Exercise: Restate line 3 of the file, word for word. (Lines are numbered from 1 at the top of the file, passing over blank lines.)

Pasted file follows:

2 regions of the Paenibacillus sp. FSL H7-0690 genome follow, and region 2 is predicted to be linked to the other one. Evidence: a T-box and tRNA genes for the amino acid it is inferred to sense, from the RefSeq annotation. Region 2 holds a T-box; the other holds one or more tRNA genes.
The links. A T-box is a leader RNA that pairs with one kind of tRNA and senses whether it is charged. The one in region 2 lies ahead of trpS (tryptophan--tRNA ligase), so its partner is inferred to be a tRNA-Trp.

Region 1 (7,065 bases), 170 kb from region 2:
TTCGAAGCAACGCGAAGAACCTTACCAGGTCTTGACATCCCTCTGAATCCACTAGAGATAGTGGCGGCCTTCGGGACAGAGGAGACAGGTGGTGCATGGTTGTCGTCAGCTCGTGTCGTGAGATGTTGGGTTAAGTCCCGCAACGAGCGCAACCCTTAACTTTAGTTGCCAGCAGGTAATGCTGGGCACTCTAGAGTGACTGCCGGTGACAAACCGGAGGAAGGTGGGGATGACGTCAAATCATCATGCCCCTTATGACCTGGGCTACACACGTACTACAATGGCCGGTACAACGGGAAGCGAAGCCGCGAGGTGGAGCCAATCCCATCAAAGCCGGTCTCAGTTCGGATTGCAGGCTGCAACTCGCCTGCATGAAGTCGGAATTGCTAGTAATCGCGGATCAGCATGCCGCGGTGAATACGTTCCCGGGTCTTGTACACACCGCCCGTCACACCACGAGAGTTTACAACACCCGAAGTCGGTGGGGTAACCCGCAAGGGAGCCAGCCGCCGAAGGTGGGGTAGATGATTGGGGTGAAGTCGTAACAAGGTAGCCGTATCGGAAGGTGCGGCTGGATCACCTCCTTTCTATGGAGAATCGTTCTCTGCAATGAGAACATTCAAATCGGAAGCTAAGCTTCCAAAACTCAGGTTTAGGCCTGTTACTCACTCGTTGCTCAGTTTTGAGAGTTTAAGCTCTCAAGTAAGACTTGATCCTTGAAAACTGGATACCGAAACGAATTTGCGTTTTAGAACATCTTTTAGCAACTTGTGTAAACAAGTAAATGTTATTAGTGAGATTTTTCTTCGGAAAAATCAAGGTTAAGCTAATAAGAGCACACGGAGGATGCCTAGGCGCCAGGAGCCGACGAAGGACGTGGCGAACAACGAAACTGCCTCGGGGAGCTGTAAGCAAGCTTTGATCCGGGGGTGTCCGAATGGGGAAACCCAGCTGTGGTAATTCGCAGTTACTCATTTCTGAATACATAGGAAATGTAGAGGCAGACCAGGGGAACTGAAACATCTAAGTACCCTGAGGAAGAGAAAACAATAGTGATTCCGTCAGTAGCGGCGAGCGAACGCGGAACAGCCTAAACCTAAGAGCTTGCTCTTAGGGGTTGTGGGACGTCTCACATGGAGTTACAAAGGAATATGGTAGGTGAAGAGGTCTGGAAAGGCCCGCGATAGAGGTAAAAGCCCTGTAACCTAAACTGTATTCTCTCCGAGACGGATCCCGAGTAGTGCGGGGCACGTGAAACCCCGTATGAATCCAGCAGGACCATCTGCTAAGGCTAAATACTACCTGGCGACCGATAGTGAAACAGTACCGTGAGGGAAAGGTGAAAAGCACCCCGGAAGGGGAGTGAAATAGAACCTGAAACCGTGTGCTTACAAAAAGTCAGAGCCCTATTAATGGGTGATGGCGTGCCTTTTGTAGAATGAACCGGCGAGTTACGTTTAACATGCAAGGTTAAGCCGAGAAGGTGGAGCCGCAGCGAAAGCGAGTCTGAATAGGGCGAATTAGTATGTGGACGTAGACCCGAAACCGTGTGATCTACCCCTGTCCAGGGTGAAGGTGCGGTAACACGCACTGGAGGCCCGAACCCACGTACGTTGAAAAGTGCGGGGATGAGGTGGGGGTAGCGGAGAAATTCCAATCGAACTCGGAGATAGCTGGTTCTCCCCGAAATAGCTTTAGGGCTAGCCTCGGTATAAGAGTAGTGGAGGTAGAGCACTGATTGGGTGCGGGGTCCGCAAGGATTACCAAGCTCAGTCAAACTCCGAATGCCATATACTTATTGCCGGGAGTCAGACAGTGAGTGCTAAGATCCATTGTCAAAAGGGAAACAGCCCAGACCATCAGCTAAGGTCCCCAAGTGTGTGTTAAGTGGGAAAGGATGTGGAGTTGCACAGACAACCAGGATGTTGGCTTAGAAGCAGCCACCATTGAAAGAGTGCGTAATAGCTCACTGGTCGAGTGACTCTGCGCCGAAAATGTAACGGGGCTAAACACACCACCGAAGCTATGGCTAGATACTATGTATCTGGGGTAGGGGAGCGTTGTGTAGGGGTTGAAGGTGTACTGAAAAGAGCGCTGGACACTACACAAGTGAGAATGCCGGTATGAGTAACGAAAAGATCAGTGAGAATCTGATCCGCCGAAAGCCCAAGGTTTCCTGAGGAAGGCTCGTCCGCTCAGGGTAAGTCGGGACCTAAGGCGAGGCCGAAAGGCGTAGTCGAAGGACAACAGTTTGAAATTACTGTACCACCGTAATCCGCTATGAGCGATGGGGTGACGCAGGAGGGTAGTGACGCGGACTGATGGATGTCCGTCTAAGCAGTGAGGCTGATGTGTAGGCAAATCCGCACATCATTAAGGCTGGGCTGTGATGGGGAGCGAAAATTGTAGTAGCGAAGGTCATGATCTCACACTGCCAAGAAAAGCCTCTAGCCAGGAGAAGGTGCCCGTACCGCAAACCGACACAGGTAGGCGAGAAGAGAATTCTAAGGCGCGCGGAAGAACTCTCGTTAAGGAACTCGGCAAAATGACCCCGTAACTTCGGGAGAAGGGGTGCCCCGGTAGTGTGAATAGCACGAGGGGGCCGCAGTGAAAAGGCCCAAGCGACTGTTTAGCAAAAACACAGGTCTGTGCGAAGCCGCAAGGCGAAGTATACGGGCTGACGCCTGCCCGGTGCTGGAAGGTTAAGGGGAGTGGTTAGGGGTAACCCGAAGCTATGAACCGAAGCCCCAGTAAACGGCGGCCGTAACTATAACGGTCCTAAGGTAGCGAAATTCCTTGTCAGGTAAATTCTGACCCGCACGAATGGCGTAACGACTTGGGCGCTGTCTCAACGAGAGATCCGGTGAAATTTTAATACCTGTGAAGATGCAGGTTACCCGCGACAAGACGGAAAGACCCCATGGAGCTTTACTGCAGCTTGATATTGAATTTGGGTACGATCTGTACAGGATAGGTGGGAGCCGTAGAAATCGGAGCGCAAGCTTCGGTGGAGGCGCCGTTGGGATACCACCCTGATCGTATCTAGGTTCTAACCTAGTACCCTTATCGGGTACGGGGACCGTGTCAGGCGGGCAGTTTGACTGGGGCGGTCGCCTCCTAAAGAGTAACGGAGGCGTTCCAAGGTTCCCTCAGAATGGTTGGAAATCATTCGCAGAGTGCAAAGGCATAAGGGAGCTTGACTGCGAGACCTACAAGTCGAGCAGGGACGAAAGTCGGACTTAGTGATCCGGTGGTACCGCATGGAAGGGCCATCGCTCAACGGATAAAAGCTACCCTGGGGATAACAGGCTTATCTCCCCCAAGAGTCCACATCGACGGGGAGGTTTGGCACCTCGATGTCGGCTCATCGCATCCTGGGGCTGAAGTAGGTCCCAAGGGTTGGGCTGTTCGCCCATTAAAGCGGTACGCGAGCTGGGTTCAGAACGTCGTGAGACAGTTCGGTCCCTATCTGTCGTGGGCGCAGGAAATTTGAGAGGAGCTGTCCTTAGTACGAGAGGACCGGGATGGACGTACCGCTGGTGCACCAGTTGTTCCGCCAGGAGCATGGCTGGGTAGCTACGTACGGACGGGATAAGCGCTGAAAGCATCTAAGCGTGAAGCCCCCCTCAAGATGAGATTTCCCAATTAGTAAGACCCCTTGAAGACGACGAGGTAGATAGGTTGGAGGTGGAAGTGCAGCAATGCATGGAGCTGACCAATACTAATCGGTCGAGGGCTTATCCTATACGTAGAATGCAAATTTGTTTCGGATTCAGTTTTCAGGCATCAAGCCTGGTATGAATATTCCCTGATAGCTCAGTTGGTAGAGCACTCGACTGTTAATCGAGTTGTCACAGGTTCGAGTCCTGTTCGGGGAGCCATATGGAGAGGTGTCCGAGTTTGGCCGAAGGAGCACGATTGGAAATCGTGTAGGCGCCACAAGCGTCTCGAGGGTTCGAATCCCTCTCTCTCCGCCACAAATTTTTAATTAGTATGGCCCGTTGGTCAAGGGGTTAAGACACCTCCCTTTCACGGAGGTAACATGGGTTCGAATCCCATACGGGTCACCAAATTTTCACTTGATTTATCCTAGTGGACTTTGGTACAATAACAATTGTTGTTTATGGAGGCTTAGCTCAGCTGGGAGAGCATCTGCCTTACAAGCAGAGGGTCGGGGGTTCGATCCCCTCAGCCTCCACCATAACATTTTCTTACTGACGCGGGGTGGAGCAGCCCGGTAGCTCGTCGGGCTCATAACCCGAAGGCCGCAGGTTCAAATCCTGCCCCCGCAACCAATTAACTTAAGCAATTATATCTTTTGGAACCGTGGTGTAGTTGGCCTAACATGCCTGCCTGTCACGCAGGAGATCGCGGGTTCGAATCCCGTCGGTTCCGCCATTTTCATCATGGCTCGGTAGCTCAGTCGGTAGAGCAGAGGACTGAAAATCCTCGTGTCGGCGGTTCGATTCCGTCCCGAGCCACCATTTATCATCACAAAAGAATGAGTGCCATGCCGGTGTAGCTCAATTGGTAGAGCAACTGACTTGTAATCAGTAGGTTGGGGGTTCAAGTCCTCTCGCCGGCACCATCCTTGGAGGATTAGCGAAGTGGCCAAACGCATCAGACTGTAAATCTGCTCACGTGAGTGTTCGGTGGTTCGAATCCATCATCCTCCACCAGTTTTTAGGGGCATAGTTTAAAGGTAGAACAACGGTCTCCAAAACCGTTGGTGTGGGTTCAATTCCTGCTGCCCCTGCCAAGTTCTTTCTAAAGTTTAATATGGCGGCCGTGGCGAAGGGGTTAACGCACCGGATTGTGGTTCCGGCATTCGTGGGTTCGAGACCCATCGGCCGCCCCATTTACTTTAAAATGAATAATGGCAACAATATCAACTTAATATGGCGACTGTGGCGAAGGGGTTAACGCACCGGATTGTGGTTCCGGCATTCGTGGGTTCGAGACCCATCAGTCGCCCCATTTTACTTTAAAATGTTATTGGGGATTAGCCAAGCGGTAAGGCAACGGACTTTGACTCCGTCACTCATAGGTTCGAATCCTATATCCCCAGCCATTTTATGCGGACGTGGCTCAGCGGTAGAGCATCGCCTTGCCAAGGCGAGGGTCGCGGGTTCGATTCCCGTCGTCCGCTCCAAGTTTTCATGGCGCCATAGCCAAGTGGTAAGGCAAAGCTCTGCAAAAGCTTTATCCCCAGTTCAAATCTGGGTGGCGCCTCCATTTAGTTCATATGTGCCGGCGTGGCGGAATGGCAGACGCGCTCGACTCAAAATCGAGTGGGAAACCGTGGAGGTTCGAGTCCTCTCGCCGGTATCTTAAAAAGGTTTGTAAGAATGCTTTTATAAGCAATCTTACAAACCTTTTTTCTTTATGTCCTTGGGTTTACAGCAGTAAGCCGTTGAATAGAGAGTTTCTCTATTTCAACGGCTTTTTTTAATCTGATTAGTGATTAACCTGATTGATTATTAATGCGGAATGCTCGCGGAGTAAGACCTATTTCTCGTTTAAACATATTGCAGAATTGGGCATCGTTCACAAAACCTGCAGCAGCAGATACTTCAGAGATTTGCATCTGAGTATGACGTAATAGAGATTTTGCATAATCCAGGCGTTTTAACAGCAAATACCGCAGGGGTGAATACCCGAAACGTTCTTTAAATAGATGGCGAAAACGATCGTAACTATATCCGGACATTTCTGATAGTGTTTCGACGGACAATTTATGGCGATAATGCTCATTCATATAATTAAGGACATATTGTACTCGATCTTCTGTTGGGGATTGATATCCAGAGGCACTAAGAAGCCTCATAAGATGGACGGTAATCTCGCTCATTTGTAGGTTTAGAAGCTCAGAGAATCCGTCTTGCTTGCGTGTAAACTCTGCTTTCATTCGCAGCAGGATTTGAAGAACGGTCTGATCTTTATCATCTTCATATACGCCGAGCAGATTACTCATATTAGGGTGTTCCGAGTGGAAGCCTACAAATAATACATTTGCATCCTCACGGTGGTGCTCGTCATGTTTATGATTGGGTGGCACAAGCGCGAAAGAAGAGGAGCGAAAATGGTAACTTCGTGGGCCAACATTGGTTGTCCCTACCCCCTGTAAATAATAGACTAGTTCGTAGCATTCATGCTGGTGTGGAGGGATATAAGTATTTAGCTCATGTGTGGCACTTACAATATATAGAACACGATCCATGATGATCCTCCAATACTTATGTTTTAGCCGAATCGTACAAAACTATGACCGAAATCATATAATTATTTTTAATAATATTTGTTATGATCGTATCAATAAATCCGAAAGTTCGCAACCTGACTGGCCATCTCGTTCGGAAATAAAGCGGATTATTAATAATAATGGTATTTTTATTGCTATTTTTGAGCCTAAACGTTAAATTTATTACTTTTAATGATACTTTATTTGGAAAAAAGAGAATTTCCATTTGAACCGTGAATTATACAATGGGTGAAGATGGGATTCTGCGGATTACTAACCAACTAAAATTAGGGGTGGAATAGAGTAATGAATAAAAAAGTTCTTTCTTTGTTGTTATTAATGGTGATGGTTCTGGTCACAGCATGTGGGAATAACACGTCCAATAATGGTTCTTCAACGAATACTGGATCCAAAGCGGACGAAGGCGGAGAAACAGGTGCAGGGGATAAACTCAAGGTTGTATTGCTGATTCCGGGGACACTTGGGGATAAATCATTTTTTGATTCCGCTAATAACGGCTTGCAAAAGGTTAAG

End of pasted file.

Region 1 (7,065 bases), 170 kb from region 2: